Friday, November 14, 2008

My New Home

The tide had changed.

About a week after arriving in Bremerton, Washington (in January 1993), my ship -- the nuclear-powered aircraft carrier USS Nimitz -- got underway. It would be a six-month voyage to the Persian Gulf. (By the way, the Navy refers to the Gulf as the "Arabian Gulf," not wanting to cede anything, even nominally, to the Iranians.)

It would mean I'd miss the birth of my son.

Absent prison, it's difficult to conceive of a more oppressive occupation than serving as a junior enlisted man aboard an aircraft carrier. Here's a short list of what I -- and literally thousands of others lowly swabbies -- faced aboard the Nimitz:

● we were at the bottom of a crowded, status-conscious pecking order;

● we worked, at minimum, 12 hours on, 12 hours off, seven days a week;

● with few exceptions, the food was horrible even for carnivores (and I was a vegetarian);

● we had zero privacy;

● noise pollution -- we slept beneath the flight deck, planes launching and landing day and night;

● we had irregular hot water in the showers and stainless steel commodes;

● the fumes of jet fuel and industrial steam were ubiquitous;

● bombs were regularly wheeled through the mess deck while we ate;

● in the naval tradition, officers not only acted -- but apparently believed -- they descended from a superior race; and

● this was still largely the pre-cell phone, pre-email era and snail mail was irregular and, well, slow.

The list could go on. The bottom line, however, was that it was a stressful place to work and I couldn’t quit. It might not have been so bad had I been doing something important, but I wasn’t. Like almost all junior enlisted sailors aboard the ship, my job -- despite my fancy training as an "intelligence specialist" -- could only fairly be described as a janitor. Would anybody willingly choose to be a janitor under the conditions outlined above?

Some complicating factors were my age and the fact that my previous command had been BUD/S. At 27, I was older than most of the mid-level enlisted guys who were telling me what to do every day. And, coming from BUD/S -- where even as a student I had pride in what I was doing and was treated with a measure of respect -- it was especially hard to be thrown into the fleet Navy, where respect was to flow up the chain of command, but never down.

This turn of events would bring on a lasting sense of depression, which resulted in, among other things, the seeds of future ambition and achievement being sown within me. Germination, however, would take a while. I had three years left of active duty, and first I had to survive our six-month deployment.

The plan for the deployment was for the Nimitz to leave Bremerton, Washington and steam to San Diego to take on supplies and upload the air wing. From there, we'd head west to Hawaii for additional supplies and personnel. From Hawaii, we'd spend four weeks heading to Hong Kong, then Singapore, and on into the Gulf. Once in the Gulf, we'd spend three months supporting operations in Southern Iraq.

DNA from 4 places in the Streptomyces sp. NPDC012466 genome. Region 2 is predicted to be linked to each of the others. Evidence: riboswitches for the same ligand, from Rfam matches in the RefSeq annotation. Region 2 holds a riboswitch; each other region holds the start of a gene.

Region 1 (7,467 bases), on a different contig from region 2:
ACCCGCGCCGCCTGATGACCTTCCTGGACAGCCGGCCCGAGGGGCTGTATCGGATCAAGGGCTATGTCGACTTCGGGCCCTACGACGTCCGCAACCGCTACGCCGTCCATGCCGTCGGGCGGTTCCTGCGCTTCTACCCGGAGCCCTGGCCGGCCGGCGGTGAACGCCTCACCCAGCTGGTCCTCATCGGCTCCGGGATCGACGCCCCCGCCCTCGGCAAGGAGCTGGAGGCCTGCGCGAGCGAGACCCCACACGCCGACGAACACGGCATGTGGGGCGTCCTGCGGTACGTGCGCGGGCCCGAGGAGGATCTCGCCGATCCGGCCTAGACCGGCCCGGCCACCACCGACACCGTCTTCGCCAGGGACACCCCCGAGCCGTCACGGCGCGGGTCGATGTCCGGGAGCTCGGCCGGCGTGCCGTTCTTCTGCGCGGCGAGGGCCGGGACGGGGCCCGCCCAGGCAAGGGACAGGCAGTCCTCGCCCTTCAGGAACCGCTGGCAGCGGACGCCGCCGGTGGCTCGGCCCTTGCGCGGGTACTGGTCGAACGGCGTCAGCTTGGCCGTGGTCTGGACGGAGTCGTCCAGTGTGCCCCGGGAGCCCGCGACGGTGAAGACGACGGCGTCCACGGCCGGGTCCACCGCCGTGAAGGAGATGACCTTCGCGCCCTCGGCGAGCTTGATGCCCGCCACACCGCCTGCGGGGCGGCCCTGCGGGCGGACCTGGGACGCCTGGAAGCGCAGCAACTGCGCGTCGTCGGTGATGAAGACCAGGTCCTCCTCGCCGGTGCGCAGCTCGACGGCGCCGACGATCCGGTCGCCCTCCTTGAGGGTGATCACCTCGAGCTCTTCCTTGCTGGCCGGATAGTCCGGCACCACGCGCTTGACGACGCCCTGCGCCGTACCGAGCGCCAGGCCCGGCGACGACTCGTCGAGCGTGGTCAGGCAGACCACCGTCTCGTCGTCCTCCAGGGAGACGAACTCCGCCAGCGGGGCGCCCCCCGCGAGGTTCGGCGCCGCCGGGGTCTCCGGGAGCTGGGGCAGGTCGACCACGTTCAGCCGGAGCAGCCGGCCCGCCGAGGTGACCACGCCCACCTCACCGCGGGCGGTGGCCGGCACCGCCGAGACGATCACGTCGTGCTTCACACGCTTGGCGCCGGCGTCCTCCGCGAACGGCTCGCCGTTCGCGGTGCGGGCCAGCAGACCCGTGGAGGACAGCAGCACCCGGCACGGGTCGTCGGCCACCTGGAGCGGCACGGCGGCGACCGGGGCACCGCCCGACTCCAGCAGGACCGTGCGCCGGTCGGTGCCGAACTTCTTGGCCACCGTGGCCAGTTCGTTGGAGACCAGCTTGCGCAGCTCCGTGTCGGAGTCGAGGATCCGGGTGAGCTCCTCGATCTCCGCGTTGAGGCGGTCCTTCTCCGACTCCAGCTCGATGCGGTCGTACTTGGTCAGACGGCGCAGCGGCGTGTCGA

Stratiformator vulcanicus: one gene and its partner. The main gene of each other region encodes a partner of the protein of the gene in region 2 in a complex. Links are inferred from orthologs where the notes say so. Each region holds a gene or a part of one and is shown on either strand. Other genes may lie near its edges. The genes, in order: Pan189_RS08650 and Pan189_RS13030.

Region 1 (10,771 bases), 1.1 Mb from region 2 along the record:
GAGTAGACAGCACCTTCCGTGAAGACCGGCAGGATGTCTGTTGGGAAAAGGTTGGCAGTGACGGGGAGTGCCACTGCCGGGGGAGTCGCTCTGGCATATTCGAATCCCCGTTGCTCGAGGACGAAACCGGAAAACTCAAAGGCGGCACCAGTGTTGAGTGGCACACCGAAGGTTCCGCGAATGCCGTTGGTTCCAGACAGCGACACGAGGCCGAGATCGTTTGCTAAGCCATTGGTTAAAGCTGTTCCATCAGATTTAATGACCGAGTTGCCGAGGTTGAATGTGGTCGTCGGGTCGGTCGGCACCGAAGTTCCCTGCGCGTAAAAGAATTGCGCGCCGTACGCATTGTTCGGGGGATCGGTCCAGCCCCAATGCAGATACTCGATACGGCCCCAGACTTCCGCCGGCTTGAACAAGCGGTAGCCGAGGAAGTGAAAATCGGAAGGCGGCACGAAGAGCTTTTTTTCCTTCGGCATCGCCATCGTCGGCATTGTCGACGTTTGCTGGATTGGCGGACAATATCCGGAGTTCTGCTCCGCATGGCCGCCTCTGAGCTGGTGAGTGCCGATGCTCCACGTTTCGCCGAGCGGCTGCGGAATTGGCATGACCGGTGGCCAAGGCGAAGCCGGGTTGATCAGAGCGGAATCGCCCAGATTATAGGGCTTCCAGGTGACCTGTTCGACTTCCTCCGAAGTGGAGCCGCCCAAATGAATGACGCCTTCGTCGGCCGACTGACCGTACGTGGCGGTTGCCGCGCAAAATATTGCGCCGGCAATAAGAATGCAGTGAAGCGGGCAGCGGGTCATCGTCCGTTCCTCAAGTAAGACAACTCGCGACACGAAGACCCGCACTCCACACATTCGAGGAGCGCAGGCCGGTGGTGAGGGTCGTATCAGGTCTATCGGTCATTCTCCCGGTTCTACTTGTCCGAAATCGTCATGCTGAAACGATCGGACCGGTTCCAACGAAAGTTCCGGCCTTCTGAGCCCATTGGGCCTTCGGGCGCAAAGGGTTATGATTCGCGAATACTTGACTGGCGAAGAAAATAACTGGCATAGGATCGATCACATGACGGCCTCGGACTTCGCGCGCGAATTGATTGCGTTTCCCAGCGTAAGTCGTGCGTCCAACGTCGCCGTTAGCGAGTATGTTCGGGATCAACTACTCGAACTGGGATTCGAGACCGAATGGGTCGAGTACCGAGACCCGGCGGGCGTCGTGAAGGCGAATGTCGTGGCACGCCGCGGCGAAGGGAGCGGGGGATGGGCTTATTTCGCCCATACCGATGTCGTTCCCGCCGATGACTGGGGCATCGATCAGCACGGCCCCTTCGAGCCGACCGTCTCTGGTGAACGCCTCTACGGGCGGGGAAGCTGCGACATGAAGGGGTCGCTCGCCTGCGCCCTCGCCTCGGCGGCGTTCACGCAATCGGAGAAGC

During our stay in the Gulf, we'd make three port visits to the United Arab Emirates for liberty. Then, on our way home, we'd visit Thailand before heading back to Hawaii, San Diego, and finally Bremerton, arriving some six months after having left.

After the deployment, Elaine and our new baby would move up to Bremerton. The ship would undergo extensive renovations in the shipyard and wouldn't put to sea again until my last year in the Navy. In all, it would be a long, painful, humiliating, but ultimately fruitful three years of service. But I'm only going to cover a few of the "highlights," or low lights as it were, over the course of the next few posts.

As you'll find -- as down as I was emotionally during the remaining three years I spent in the Navy -- in retrospect that period served an important purpose in grounding my personality somewhere between that of my old disciple life, on the one hand, and the energetic, dynamic persona which led me to pursue (unsuccessfully) life as a Navy SEAL, on the other hand.

I would later learn that Sri Aurobindo used the apparent friction between these two forces to set up his magnum opus, The Life Divine, referring to them as the "Materialist Denial" and the "Refusal of the Ascetic," respectively.

That understanding on my part, however, was still a few years off and would only come with a later spiritual reawakening.

Until then, I was "haze gray and underway."

(For only the second time in my life, I did keep a journal of sorts for the six-month duration of my deployment to the Persian Gulf. I made almost daily journal entries addressed to my then-unborn son. Those entries will make up the substance of another blog which I hope will go live in the next few weeks called: Letters from the Blue and can be found at

The photo, above, shows the USS Nimitz in port Hong Kong. Photo credit here.

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